7. I read you everyday but most of the time you evoke emotions in me that are too deep, and too moving to even develop a response. Today is one of those days, but I am with you and always have been and always will be.
    Dad

  8. As difficult as this is to relive, we can only be grateful that Brooke continues to grow into the wonderful little girl she is. She is creative and bright and funny and loves her autistic self. We are blessed.

    Love you,
    Mom

  9. I hope that you also see even though they are lost, that the love is there.
    That even though you didn’t know why, you got that she needed to be away from the chaos.
    That she can watch that video and know that even then, her mama was her safe harbor. You held her when she needed to be held instead of forcing her to be on the ground to play with the other children.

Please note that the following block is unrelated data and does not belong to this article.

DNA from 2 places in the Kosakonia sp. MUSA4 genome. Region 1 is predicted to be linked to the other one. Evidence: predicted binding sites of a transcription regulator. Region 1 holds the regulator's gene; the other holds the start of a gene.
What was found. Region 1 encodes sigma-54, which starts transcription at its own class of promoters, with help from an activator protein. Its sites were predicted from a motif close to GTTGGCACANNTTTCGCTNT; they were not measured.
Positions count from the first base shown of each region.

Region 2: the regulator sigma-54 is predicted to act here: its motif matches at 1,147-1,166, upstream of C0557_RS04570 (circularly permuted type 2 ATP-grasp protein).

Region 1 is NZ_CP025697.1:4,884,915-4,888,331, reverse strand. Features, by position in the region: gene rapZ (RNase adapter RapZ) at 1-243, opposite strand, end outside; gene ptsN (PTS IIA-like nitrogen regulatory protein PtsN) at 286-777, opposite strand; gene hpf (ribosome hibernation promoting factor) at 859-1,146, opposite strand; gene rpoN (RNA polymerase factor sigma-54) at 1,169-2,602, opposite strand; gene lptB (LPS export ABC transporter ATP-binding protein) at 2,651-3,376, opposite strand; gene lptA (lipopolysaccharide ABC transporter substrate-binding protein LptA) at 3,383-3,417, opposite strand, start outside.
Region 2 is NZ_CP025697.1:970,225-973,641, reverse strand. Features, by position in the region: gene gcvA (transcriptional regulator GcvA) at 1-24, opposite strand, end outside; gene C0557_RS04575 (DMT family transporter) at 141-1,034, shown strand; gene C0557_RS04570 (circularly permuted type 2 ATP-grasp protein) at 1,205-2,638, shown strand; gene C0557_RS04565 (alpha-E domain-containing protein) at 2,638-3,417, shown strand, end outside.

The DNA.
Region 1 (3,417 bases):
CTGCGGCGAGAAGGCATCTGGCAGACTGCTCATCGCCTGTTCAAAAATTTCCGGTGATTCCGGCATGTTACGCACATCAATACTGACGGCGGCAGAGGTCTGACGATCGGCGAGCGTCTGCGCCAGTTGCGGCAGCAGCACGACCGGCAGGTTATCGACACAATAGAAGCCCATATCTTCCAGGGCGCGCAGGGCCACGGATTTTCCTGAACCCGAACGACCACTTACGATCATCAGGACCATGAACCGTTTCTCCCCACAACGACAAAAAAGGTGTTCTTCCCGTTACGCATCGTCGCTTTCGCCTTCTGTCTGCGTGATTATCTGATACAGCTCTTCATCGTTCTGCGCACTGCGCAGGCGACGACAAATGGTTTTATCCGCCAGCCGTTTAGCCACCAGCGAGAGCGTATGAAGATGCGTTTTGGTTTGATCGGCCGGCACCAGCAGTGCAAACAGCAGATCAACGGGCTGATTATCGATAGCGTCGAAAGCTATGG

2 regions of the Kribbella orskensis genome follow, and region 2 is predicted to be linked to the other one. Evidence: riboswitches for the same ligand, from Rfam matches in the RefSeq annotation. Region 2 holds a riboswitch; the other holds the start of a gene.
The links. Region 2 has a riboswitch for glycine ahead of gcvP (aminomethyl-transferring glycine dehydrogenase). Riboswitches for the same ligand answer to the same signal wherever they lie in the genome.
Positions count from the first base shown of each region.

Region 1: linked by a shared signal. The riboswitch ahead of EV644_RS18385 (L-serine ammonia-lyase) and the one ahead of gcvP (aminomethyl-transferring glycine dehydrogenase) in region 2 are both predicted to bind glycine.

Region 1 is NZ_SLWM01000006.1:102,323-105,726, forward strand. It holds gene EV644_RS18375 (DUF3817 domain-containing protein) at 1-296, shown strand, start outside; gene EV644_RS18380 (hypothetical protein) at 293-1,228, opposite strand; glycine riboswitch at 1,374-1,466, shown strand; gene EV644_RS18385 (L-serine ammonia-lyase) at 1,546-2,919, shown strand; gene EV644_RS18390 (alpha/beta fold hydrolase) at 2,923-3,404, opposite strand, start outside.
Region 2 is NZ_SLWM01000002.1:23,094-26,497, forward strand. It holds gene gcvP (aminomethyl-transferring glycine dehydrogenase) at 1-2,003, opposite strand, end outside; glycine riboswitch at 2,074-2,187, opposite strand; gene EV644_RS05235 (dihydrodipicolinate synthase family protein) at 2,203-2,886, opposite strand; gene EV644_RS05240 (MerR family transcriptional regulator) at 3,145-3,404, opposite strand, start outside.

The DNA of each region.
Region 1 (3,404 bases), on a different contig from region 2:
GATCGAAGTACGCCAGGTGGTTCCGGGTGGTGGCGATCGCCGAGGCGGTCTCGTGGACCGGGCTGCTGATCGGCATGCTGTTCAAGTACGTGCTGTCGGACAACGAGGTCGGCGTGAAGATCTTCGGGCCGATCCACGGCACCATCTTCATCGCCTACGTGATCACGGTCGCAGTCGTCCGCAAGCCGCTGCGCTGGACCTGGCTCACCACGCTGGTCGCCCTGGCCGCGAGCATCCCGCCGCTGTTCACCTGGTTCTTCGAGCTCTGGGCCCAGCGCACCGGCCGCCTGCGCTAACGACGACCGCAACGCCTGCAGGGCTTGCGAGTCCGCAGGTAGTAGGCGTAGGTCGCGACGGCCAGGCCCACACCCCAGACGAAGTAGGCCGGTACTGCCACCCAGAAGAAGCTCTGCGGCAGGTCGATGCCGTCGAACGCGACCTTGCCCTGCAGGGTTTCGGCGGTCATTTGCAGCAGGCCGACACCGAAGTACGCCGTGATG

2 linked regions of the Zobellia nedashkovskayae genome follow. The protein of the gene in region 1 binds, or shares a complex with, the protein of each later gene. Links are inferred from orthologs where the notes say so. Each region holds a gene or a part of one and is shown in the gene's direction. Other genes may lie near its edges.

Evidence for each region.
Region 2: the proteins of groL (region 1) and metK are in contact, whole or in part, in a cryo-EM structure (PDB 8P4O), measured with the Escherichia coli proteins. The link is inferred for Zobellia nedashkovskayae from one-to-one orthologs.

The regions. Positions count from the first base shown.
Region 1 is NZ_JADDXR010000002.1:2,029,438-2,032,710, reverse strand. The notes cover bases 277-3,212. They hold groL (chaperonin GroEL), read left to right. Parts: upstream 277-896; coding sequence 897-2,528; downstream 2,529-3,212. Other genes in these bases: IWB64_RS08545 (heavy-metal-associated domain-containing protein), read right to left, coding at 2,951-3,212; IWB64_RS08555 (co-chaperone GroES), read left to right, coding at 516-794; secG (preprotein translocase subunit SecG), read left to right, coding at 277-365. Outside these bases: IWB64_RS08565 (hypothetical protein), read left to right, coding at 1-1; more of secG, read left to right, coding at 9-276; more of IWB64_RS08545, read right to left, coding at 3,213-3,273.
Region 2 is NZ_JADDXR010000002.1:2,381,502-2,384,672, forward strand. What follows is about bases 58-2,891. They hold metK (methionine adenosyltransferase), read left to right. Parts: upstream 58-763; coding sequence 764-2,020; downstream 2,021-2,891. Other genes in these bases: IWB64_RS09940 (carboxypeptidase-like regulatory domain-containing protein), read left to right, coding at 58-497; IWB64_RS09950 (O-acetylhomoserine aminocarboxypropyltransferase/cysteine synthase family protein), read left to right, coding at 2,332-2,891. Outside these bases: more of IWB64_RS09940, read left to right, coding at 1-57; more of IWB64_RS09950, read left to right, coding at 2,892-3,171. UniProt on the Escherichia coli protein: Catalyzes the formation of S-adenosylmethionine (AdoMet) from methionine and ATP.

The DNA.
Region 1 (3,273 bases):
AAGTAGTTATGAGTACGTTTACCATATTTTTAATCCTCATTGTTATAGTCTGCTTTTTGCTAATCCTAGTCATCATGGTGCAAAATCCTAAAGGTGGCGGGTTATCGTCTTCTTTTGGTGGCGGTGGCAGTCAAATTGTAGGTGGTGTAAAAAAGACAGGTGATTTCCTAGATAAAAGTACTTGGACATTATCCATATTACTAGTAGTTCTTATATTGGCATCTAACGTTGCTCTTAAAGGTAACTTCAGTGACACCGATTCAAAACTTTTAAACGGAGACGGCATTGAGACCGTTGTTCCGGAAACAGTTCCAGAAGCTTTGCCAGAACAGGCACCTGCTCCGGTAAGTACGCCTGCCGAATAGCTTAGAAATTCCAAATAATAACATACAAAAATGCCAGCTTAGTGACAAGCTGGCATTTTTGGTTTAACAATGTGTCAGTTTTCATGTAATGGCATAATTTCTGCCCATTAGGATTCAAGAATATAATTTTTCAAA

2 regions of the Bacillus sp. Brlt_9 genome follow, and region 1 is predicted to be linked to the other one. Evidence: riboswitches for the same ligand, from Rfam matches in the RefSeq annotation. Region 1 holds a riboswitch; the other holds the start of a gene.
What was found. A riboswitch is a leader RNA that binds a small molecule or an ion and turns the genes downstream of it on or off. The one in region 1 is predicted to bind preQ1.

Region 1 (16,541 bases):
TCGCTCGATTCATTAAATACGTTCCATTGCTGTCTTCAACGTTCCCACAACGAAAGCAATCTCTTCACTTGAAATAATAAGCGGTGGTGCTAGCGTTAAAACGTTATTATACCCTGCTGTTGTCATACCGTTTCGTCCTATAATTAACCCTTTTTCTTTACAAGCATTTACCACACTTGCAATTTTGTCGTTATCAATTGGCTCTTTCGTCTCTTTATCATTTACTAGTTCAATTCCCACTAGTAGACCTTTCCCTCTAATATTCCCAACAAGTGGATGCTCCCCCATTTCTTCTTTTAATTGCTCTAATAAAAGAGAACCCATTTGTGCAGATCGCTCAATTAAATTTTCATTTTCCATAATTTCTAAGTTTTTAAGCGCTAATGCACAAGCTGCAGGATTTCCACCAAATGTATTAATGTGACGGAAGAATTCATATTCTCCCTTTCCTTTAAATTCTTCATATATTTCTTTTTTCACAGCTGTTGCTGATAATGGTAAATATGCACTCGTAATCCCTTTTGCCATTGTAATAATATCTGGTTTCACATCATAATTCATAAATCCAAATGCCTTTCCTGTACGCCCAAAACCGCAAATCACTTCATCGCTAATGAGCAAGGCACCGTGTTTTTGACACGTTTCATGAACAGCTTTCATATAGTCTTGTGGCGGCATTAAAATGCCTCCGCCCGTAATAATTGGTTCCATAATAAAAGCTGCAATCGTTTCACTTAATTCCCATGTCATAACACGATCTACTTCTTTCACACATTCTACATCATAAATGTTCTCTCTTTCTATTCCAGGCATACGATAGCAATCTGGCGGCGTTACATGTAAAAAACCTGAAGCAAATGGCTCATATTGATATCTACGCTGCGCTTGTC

She can watch the video and see that her parents followed the “script” of a birthday party- cake, candles, blowing them out. Especially when it could have been just as easy to skip that step because she didn’t appear to have the interest.
    That even though communication was an issue, her family didn’t give up. It would have been easy to simply assume that she didn’t want any more cake and not offer any. It would have been easy to force that bite rather than acknowledge her refusal.
    You may have been lost. There may have been frustration, worry, fear, the beginning of desperation. But there was love.

  10. Kids are good observing one another! Katie, you’re just good. I have kiddos that their siblings don’t want to be bothered by their ASD siblings. Brooke is blessed having her!